In this blog we’ll compare a bunch of methods that can be used to manage installing Helm charts onto your Kubernetes cluster(s).
Context and caveats: It’s hard to write these posts concisely unless there are some limits set. We’re making an assumption that you want to use Helm charts for packaging and installing your apps and control plane services. The discussion for if Helm is worth using and Helm vs Kustomize vs Kapitan vs other projects will appear in another blog.
This blog contains some theory explaining some of the shortcomings of Helm which helped to inform the comparison and recommendation below. If you’d prefer to skip the theory you can click here.
Conceptually we can group each deployment mechanism into a distinct bucket depending upon where state lives and what wins when there is a conflict.
I’ll group the solutions I’ve tried loosely into these categories:
A binary or docker container that runs inside a pipeline that uses standard Helm commands. Or, something more fancy like Helmfile or Helmsman or Pulumi to manage charts and diffs between current and desired state. A hybrid option is using Helm to install your charts with annotations that Keel watches to handle subsequent updates based on polling a registry or webhook trigger.
Operators like Weave Flux, Faros and Eunomia that watch a Git repo for changes and handle the logic of how to apply them to the cluster. Some GitOps operators use CRD’s for some config, but essentially this category looks at a Git repo for its source of truth.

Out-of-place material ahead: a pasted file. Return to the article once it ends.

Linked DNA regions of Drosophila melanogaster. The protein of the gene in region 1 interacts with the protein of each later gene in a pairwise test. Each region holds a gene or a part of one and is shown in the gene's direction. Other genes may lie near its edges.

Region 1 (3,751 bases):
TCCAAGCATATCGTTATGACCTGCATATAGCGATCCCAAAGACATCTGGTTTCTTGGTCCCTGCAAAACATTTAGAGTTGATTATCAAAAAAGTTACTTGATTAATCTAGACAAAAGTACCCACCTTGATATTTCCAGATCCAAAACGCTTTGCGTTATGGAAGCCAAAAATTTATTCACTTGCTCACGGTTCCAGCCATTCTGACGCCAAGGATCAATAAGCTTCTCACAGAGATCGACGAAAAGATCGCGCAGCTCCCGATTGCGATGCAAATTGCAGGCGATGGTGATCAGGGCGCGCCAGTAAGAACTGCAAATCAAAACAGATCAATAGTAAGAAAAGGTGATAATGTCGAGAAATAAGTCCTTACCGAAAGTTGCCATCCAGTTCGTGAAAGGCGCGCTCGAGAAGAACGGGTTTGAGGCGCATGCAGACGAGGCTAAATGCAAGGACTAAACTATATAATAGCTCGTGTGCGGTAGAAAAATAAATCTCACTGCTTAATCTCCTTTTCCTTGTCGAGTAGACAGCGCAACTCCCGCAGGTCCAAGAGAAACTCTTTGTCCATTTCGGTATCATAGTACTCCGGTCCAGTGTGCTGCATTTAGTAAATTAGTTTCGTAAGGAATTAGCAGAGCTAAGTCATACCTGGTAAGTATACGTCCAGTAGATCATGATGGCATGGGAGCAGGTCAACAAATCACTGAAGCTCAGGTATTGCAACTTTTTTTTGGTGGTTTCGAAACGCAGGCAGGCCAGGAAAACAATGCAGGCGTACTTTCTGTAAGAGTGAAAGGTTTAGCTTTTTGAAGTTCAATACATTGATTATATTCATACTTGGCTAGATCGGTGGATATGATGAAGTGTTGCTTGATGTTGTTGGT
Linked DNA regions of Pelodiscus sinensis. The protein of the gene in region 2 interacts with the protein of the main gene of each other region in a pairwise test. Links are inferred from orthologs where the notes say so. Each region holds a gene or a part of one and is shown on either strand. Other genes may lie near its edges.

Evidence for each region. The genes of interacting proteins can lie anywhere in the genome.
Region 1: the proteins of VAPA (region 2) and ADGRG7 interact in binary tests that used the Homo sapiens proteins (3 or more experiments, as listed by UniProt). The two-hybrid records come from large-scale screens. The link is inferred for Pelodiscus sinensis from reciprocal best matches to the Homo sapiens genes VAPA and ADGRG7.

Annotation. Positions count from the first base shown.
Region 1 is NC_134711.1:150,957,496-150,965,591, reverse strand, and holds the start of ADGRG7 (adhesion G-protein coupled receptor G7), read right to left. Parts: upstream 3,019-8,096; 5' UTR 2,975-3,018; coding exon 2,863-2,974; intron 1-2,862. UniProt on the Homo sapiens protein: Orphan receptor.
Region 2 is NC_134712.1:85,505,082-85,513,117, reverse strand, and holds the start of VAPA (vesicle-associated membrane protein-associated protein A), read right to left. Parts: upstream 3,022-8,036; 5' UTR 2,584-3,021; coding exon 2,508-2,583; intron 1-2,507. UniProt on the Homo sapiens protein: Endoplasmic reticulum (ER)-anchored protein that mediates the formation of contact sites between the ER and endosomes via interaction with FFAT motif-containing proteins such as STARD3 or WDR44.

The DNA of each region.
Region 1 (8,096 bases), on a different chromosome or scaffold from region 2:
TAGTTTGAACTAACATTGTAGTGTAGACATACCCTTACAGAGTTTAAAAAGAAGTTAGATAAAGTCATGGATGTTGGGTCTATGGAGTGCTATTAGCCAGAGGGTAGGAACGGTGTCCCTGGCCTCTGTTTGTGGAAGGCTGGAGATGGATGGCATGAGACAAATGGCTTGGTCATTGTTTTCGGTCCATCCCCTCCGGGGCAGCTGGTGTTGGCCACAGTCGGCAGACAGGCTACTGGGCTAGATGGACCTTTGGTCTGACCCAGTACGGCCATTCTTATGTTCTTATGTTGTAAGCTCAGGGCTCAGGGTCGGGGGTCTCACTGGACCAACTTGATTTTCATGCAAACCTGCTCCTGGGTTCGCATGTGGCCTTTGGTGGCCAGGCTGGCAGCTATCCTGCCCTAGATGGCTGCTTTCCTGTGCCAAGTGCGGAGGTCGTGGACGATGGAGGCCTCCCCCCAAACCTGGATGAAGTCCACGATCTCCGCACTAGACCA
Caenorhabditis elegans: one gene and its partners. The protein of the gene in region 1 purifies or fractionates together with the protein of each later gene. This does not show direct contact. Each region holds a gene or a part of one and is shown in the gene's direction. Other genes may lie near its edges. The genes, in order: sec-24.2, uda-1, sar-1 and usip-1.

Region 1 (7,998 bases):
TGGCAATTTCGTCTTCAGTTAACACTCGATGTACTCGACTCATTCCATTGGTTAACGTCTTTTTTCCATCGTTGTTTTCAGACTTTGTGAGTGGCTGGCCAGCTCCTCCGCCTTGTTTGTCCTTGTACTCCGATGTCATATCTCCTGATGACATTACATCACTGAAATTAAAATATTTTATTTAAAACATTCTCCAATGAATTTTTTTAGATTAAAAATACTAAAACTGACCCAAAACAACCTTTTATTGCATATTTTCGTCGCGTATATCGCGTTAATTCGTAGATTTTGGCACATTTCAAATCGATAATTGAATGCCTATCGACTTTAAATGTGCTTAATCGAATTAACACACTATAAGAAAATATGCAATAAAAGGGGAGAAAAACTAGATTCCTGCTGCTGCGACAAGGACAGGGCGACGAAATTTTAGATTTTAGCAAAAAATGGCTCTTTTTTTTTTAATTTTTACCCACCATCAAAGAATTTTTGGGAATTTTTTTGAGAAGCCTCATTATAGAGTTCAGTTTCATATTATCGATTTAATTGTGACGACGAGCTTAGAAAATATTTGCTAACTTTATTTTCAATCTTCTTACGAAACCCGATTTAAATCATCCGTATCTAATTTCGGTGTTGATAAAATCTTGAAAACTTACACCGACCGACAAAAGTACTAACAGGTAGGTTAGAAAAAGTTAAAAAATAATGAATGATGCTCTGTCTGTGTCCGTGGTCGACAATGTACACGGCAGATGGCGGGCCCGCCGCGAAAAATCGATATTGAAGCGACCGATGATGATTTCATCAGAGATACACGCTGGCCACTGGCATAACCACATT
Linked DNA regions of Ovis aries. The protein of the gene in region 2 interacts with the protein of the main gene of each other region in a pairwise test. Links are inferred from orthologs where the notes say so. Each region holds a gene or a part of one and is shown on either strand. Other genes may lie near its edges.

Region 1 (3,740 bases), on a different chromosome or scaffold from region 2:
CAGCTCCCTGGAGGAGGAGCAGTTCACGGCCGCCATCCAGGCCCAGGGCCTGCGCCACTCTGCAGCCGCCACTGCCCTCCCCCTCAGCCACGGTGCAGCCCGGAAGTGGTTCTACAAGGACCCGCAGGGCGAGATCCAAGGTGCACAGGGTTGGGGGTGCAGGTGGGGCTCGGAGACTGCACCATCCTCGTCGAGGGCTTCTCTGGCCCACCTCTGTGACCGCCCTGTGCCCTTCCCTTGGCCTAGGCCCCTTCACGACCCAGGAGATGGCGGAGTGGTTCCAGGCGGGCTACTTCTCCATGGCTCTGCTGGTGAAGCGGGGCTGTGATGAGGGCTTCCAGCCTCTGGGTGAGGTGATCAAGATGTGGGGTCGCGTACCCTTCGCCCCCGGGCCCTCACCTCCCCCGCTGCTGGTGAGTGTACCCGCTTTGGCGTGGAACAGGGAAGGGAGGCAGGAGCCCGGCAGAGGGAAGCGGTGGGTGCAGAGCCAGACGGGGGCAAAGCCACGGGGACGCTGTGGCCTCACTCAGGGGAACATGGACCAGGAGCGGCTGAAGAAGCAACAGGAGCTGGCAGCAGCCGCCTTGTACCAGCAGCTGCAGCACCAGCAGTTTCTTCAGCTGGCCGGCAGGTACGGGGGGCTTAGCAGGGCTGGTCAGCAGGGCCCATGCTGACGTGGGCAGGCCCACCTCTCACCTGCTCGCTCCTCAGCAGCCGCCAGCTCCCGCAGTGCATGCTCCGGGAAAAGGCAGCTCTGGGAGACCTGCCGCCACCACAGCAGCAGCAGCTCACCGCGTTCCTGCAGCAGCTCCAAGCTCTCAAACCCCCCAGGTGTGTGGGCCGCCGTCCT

A total mess: This covers things like the Terraform Helm Provider where state is a massive mess that lives between Terraform remote state, what Helm says is installed on the cluster (which may not match cluster state) and what you have defined in code.
The source of truth should always be code that is deployed through a pipeline. However, the reality is that the source of truth for Helm chart deployments on a running cluster varies between deployment mechanism.
When you have state in multiple places you need to diff and somehow decide what wins and how to reconcile. State already exists on the cluster in Etcd, plus Tiller (by default). For every additional place that state is stored the complexity and subtle edge cases rise by a magnitude.
Kubernetes clusters are reasonably prone to manual tinkering. It isn’t reasonable to assume that resources deployed and managed by whatever chart deployment mechanism you choose will never be modified outside of its purview.
This causes problems ranging from mildly annoying pipeline errors all the way up to total cluster outages when your deployment mechanism decides it needs to remove everything and then fails to reinstall it.
Ever wondered why kubectl is so friendly with regards to applying new config on top of old even in the face of a bit of tinkering in-between? It’s because it uses a 3 way merge patch strategy. When you change something it looks at the current state, the last version and the new version. Then it works out how to merge in such a way that happiness is ensured. It does this by setting annotations on resources.